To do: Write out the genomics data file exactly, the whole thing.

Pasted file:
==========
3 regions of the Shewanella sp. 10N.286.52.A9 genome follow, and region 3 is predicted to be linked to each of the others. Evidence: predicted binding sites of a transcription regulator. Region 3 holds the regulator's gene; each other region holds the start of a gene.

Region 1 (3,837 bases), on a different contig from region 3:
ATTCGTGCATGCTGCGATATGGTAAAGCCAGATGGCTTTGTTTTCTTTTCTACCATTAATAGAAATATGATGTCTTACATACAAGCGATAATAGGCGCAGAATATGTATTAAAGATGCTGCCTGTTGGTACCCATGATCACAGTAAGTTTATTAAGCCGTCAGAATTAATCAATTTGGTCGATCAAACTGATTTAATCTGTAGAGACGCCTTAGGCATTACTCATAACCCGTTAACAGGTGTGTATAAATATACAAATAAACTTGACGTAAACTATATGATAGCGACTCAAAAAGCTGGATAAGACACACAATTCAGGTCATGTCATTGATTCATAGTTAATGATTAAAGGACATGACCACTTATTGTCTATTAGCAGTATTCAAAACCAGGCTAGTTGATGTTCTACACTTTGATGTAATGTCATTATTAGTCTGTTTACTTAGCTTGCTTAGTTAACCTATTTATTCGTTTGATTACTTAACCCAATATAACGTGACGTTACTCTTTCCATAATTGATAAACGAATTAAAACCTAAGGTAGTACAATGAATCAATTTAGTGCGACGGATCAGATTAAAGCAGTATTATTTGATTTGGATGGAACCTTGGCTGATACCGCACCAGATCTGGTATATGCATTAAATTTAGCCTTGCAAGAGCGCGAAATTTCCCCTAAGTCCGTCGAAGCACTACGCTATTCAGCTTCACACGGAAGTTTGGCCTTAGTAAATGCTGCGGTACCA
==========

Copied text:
3 regions of the Shewanella sp. 10N.286.52.A9 genome follow, and region 3 is predicted to be linked to each of the others. Evidence: predicted binding sites of a transcription regulator. Region 3 holds the regulator's gene; each other region holds the start of a gene.

Region 1 (3,837 bases), on a different contig from region 3:
ATTCGTGCATGCTGCGATATGGTAAAGCCAGATGGCTTTGTTTTCTTTTCTACCATTAATAGAAATATGATGTCTTACATACAAGCGATAATAGGCGCAGAATATGTATTAAAGATGCTGCCTGTTGGTACCCATGATCACAGTAAGTTTATTAAGCCGTCAGAATTAATCAATTTGGTCGATCAAACTGATTTAATCTGTAGAGACGCCTTAGGCATTACTCATAACCCGTTAACAGGTGTGTATAAATATACAAATAAACTTGACGTAAACTATATGATAGCGACTCAAAAAGCTGGATAAGACACACAATTCAGGTCATGTCATTGATTCATAGTTAATGATTAAAGGACATGACCACTTATTGTCTATTAGCAGTATTCAAAACCAGGCTAGTTGATGTTCTACACTTTGATGTAATGTCATTATTAGTCTGTTTACTTAGCTTGCTTAGTTAACCTATTTATTCGTTTGATTACTTAACCCAATATAACGTGACGTTACTCTTTCCATAATTGATAAACGAATTAAAACCTAAGGTAGTACAATGAATCAATTTAGTGCGACGGATCAGATTAAAGCAGTATTATTTGATTTGGATGGAACCTTGGCTGATACCGCACCAGATCTGGTATATGCATTAAATTTAGCCTTGCAAGAGCGCGAAATTTCCCCTAAGTCCGTCGAAGCACTACGCTATTCAGCTTCACACGGAAGTTTGGCCTTAGTAAATGCTGCGGTACCA